There’s a reason bullying bosses are such a potent cultural trope: Bosses who are domineering jerks are real, they’re everywhere, and they make a lot of people’s lives miserable.
Bully-bosses, writes Wake Forest University School of Business professor Sherry Moss in Harvard Business Review, have been linked not only to individual “psychological distress, job dissatisfaction, and emotional exhaustion,” but also to drags on the larger organization as a whole. Bully-bosses, Moss writes, may lead to “counter-productive behaviors, from the organizational to the interpersonal. For instance, in organizations where bullying occurs, employees may arrive late, intentionally slow down the work itself, or not follow the boss’s instructions. Bullying can also encourage employees to become bullies themselves, by humiliating their colleagues, being rude to each other, or being aggressive towards others. Not surprisingly, bullying also increases turnover.”
So naturally, this is a phenomenon that attracts a lot of attention from researchers like Moss. Moss is interested in whether there are important distinctions in different sorts of bully-bosses. In her article, she argues that not all boss-bullying is the same: Based on the research she and her colleagues have conducted, bosses who attack weak, lower-status employees and strong, higher-status ones may have different motivations.
“Poor performers are challenging to deal with and often cause frustration and angst for their supervisors,” she explains. This is fairly straightforward — it’s not nice behavior, but it’s understandable. In a way, bosses who target high-performing underlings are a more interesting case, because, setting aside the morality of bullying, it makes less “sense” to inflict this behavior on an employee who is performing ably. Moss argues that her recent research (conducted with Abdul Karim Kahn, Samina Qurtatulain, and Imran Hameed) offers a potential explanation: These bosses may be high in what is known as “social dominance orientation,” or SDO, a description of the chunk of humanity whose members “are more likely to have ‘a view of the world as a competitive, dog-eat-dog environment of winners and losers’” than the rest of us. “They’re attracted to institutions and professions that enhance and reinforce social hierarchies and will tend to discriminate against individuals from lower-status groups. As such, individuals high in SDO seek to reinforce inequality between groups in order to sustain their access to resources such as power, status, and wealth. Conversely, individuals with low SDO attach more importance to cooperation, egalitarianism, and humanitarianism.”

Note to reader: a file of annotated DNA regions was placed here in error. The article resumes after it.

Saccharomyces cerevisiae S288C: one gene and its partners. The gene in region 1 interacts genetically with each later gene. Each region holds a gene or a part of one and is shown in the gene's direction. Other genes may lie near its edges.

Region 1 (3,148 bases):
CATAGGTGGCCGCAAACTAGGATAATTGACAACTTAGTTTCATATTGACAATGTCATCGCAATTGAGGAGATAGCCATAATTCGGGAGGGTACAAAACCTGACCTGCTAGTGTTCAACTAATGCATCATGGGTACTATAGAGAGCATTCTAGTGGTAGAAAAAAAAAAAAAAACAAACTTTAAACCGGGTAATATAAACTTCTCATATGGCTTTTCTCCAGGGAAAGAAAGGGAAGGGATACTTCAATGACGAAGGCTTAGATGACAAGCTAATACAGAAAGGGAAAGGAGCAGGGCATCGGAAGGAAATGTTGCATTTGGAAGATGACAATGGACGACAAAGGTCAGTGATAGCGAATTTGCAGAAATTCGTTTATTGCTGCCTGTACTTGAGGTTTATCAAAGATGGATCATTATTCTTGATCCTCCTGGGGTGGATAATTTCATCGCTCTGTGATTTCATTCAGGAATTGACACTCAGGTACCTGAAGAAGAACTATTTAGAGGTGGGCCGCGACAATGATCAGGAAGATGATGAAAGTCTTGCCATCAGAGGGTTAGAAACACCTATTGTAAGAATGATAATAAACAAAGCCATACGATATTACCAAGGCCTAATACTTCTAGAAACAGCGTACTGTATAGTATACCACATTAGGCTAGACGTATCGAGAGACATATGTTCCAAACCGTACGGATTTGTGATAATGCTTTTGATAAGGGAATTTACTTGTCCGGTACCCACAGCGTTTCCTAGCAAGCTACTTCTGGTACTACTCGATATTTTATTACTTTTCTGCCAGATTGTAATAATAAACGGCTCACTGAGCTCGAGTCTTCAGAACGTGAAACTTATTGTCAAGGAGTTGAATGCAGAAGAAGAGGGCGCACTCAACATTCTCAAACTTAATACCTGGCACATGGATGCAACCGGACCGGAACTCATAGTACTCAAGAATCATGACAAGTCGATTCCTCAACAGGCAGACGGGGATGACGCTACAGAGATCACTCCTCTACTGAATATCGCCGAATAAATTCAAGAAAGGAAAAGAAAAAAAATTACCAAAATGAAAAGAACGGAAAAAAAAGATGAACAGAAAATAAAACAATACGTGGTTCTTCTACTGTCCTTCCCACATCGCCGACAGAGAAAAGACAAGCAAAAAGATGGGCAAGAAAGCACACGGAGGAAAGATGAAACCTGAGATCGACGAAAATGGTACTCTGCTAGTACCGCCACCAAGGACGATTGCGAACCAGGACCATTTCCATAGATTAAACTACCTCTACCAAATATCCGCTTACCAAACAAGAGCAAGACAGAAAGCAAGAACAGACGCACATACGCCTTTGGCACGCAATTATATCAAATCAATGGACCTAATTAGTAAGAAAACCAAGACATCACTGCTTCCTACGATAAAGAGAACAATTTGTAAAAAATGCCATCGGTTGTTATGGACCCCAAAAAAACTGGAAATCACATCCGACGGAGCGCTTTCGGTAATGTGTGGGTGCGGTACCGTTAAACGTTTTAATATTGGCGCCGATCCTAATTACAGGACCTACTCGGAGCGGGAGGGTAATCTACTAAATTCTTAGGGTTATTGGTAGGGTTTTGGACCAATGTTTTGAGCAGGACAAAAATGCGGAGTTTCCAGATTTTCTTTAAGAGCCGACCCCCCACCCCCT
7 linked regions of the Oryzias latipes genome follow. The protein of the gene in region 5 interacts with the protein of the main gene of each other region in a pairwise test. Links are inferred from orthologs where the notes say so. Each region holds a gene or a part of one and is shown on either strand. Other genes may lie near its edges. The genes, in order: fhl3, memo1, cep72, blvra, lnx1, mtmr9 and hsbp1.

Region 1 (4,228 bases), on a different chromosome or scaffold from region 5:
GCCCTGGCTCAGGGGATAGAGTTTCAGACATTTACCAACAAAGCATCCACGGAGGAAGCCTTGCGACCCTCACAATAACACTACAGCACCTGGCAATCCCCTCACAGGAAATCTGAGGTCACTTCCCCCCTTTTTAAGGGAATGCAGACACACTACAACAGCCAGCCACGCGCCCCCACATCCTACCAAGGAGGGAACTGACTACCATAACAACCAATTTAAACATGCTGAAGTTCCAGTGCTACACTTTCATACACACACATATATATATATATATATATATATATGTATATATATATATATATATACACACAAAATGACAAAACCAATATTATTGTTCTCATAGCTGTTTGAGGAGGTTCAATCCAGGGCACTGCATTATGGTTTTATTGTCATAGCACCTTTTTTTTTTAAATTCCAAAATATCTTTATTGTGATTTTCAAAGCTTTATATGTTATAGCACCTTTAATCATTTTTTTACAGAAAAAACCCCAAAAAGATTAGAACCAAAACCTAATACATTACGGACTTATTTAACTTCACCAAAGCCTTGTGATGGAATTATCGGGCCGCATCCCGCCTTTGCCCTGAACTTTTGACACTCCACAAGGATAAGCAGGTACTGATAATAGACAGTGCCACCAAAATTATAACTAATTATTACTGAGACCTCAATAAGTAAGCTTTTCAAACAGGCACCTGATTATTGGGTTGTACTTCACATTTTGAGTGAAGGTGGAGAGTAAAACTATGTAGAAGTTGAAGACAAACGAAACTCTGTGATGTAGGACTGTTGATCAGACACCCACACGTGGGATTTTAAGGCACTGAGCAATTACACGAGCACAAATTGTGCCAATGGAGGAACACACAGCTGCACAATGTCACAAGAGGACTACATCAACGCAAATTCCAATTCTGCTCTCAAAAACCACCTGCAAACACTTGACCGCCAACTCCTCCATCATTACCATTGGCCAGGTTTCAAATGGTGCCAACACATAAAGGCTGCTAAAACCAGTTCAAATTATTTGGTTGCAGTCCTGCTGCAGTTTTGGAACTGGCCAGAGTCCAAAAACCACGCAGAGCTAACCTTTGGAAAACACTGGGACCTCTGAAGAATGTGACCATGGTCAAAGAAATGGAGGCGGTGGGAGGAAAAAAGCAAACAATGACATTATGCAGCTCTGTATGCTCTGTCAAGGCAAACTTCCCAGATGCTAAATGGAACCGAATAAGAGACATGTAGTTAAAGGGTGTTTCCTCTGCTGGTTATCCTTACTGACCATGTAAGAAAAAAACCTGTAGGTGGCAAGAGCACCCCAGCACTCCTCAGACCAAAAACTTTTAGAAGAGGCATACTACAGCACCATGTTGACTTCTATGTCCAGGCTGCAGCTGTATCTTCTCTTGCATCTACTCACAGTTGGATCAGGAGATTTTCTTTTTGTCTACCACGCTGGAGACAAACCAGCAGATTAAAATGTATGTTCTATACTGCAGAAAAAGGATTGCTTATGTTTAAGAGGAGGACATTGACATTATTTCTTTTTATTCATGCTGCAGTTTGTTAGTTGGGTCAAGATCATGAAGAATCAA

High-SDO bosses bully successful employees, Moss argues, because the bosses view them as a threat to their own place in the hierarchy. Since they have trouble stepping back from viewing the world as a brutally contested ladder everyone is trying to climb, they’re often more likely to lash out at a rising employee than to laud them for their success and help them seek more of it.
So what to do about these horrible bosses? Moss’s main suggestion is a bit painful: Go out of your way to show you respect their position on the hierarchy. “This might be done by ‘sharing the spotlight’ with the boss, acknowledging both publicly and privately the instrumental role their boss played in their accomplishments,” she writes. “They might also share with their supervisor any additional resources they enjoy as a result of their performance.”
Moss also offers some ideas about how organizations, as a whole, can combat this sort of behavior and build work cultures that are more bully-resistant. So the whole article is worth a read — just don’t let your boss catch you slacking off.